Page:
John Friedman demonstrates the creation of gravitational waves to the family-filled audience.
Friday evening began with the Space Odyssey, a most fitting song for the night’s events. The crowd watched eagerly as two men took the front of the auditorium in the Willie Miller Instruction Center. Both older gentlemen, one, wearing a cowboy hat with a blue polo shirt followed by the other in all black, from his blazer down to his black dress shoes. The gentlemen in the cowboy hat took the mic. “Ladies and gentlemen, welcome to the 16th annual Gravitation Lecture featuring John Friedman!” Applause filled the room as the man in black acknowledged the audience, setting the tone for an already exciting evening.
Two spiraling objects displayed on the screen as John Friedman smiled at the audience. He told the spectators in the crowd about a phenomenon that happened 130 million years ago, “in a galaxy far away.” Two stars, each with densities massive as a ton per teaspoon, orbited around each other and lost energy to gravitational waves. Because they lost energy, they spiraled into each other until they merged. Due to the energy they created in merging, a jet shot out from this spiral, emitting energy in gravitational waves. The power was greater than all the other stars in the universe; this out shined all of them combined.
What Friedman was describing was the effects of gravitational waves and the forming of neutron stars. This was only the beginning, as he demonstrated using a map, describing the moon being 1.3 light-seconds from earth. To get to the nearest star after the sun, Centauri, it would take us four light years.
Putting this into perspective, Friedman converted the distance of the moon to centimeters. “At 7 centimeters, the Centauri star would be 7000 kilometers.” On his map, he showed that it was equivalent to the distance from Daytona Beach, to London! Friedman never skipped a beat as he enlightened the audience on everything from discovery and history, to the fantastic beyond in which we live. His interactive videos, quick humor, and simplicity of which he explained this cosmic wonder left the audience in awe.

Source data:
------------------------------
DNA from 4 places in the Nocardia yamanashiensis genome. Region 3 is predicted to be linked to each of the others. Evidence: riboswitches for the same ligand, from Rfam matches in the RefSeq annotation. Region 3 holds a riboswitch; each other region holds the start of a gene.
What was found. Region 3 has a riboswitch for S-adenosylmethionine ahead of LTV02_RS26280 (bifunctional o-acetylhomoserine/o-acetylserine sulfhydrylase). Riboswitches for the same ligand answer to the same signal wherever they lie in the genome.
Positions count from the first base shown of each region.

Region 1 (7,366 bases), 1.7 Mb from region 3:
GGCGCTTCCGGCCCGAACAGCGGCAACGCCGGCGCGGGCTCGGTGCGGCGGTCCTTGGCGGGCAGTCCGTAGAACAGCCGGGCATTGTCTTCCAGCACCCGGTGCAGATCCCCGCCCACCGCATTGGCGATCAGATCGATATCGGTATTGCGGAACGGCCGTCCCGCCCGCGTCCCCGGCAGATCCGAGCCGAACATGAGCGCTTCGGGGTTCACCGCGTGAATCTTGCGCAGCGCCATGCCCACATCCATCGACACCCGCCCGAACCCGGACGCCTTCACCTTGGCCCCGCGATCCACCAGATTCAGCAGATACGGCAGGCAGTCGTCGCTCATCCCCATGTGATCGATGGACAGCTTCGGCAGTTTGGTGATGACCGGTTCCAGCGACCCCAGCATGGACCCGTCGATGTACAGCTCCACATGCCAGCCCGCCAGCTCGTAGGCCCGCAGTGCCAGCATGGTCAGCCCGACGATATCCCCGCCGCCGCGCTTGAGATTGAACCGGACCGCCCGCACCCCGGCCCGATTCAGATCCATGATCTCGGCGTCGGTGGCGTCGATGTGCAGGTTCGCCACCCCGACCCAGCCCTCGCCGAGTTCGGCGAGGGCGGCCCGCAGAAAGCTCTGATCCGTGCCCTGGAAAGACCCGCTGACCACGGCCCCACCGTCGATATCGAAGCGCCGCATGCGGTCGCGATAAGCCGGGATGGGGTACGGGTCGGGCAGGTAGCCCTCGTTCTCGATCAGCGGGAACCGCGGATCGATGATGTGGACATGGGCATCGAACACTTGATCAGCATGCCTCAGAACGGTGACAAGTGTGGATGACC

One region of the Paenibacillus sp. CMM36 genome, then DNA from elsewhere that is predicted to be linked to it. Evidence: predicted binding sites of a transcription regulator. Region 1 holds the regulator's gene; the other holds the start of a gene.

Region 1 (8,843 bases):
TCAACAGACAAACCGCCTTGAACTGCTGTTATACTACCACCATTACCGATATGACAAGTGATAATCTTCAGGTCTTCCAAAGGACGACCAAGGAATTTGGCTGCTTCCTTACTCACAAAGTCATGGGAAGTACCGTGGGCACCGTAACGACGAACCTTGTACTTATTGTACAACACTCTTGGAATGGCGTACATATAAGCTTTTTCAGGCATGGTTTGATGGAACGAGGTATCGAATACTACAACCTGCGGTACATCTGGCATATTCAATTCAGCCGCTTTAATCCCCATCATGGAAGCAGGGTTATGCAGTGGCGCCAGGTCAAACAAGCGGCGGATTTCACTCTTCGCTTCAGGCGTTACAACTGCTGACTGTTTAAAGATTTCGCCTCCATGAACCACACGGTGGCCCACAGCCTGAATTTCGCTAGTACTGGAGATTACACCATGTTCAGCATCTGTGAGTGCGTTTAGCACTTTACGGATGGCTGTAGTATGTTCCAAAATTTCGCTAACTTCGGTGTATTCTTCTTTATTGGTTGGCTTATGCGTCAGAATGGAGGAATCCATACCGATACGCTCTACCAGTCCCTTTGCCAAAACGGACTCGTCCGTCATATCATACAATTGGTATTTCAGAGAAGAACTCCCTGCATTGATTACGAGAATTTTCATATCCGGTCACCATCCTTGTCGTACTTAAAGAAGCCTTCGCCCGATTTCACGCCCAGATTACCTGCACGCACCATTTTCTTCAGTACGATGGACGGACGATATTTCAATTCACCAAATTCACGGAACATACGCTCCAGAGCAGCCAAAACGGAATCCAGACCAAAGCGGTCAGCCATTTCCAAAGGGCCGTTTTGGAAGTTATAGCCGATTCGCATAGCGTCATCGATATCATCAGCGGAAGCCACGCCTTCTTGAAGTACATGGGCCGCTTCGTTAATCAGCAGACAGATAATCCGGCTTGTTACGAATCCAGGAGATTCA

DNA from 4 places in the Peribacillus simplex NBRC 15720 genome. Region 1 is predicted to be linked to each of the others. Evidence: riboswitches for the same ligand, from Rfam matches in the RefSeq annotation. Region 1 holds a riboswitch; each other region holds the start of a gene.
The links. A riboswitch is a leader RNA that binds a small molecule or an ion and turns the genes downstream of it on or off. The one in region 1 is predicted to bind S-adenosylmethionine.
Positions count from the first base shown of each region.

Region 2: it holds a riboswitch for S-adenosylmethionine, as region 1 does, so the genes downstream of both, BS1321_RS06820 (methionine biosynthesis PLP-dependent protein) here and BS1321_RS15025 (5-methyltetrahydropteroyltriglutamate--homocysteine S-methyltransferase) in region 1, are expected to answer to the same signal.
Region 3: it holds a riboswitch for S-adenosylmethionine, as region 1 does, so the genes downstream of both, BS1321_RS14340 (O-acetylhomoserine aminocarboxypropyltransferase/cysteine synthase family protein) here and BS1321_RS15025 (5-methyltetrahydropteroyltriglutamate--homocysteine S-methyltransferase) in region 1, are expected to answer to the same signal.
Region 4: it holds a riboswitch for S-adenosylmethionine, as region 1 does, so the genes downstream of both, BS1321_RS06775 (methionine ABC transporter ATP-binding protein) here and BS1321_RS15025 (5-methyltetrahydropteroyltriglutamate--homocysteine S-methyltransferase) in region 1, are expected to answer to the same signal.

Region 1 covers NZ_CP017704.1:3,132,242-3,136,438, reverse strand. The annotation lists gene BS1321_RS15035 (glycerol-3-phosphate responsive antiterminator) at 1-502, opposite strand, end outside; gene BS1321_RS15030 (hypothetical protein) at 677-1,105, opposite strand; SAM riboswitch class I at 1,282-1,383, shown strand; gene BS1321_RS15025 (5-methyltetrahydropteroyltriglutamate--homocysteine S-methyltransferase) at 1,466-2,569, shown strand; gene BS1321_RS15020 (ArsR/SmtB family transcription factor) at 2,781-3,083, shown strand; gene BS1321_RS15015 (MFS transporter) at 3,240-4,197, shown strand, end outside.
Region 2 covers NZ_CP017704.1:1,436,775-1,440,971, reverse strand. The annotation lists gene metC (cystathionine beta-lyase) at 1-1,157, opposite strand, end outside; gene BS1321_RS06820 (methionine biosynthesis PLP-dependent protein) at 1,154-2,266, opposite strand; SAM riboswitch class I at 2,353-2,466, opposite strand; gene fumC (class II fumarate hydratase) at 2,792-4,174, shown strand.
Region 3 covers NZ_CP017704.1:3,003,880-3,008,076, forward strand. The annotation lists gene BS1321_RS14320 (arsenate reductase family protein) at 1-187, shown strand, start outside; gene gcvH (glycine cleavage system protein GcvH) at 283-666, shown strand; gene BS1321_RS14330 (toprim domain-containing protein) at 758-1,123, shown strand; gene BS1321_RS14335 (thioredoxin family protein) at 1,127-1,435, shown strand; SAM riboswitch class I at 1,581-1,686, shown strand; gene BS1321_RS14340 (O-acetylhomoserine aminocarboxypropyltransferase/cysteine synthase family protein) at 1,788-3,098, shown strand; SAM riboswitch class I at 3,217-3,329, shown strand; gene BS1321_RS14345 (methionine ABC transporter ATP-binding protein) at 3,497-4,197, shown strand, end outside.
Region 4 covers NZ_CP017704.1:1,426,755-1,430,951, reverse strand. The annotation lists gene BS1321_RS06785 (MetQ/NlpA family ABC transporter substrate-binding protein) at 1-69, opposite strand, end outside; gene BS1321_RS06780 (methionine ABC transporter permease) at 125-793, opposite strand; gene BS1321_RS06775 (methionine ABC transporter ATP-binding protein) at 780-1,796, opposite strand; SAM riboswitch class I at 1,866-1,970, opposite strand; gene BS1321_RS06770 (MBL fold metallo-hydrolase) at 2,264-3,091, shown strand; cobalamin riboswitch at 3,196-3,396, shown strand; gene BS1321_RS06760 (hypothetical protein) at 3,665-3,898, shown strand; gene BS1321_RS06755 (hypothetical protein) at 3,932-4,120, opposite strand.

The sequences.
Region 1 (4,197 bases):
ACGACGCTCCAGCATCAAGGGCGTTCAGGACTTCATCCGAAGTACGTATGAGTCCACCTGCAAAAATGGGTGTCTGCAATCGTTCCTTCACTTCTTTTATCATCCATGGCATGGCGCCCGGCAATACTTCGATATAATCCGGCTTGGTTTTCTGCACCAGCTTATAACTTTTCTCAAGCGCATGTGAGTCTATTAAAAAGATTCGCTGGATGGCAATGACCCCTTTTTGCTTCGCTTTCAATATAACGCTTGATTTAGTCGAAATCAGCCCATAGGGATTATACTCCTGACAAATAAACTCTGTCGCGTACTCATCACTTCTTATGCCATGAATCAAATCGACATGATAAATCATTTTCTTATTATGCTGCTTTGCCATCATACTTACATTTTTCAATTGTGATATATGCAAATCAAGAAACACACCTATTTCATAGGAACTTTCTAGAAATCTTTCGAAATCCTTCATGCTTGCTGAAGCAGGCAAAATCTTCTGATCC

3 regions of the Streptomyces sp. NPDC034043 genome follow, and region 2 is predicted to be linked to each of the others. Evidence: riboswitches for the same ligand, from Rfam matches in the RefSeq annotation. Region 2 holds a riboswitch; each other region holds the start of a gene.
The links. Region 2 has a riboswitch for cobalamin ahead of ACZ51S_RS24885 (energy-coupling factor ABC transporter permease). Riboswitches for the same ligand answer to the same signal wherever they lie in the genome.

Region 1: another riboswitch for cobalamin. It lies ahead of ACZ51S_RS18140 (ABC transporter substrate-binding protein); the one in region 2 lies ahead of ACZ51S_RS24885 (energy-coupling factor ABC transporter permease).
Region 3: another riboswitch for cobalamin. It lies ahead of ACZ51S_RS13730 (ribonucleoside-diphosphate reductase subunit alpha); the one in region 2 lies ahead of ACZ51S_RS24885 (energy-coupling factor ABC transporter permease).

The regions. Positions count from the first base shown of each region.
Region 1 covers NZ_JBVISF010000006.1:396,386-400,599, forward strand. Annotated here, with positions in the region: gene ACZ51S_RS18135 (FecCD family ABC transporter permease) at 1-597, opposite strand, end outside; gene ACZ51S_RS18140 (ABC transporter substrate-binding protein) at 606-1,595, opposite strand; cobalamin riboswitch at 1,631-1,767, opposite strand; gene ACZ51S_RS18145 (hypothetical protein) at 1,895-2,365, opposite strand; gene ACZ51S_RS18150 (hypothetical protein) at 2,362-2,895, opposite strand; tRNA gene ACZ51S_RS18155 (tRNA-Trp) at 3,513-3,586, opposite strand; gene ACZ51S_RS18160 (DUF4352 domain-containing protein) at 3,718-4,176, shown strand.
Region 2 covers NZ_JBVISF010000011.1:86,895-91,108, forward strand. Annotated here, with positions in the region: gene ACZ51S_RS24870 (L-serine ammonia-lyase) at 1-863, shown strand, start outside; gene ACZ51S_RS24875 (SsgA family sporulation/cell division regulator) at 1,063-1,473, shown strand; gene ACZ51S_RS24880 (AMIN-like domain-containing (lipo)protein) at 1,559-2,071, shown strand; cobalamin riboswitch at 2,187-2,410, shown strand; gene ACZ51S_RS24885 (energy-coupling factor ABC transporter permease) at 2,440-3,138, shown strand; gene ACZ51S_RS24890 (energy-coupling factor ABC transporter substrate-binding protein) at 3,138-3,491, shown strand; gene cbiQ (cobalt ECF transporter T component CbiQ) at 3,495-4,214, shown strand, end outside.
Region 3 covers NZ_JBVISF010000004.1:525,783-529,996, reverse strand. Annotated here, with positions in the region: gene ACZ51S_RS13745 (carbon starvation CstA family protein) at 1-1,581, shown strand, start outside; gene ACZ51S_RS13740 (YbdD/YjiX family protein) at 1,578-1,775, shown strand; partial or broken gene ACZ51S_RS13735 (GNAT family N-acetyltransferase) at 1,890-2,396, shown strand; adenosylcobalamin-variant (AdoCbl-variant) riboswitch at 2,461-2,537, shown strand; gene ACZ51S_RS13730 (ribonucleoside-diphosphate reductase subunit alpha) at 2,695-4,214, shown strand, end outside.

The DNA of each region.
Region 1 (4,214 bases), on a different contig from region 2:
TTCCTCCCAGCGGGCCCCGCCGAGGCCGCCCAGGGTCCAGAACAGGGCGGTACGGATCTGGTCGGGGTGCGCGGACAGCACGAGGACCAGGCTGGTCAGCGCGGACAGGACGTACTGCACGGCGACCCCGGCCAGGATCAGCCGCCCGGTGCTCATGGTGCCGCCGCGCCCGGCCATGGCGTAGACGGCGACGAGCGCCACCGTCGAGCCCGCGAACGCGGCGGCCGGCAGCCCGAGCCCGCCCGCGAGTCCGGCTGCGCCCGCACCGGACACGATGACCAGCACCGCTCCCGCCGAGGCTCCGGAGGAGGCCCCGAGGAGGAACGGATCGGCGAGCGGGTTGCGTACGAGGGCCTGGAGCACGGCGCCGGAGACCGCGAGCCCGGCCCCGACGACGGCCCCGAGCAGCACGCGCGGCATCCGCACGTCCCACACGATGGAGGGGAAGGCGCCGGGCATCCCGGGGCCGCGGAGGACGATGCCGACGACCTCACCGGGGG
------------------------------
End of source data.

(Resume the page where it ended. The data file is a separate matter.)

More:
Upon completion of his lecture, families of students traveled to the college of arts and science, where they saw Embry-Riddle staff and clubs truly shine. The first two floors were a science wonderland! There were interactive games on making a neutron star, to discussions on black holes and what they really were. There was a Reubens tube of fire that danced to Queen’s “Bohemian Rhapsody,” and various demonstrations on rockets and space plasma. The passion for research and excitement for space exploration emanated around every corner, but these were just the openers. The main event was on the 5th floor, where they allowed family members to gaze at the beauty of space through the largest telescope in Florida. The scattered clouds showed favor to the onlookers and revealed a clearing sky. The lens pointed to the stars in the Orion Nebula, where four stars hovering close together were clear to see. These, the students explained, were neutron stars: the very same phenomena discussed in Friedman’s lecture. It was remarkable gazing at the sky and seeing theories and histories of man come to life in this exciting event.
Everyone watched as the world of science became a whole lot bigger, more engaging, and entertaining. But most of all, they left with a little more knowledge about the universe and
what makes Embry-Riddle the best school for space exploration, research, and discovery.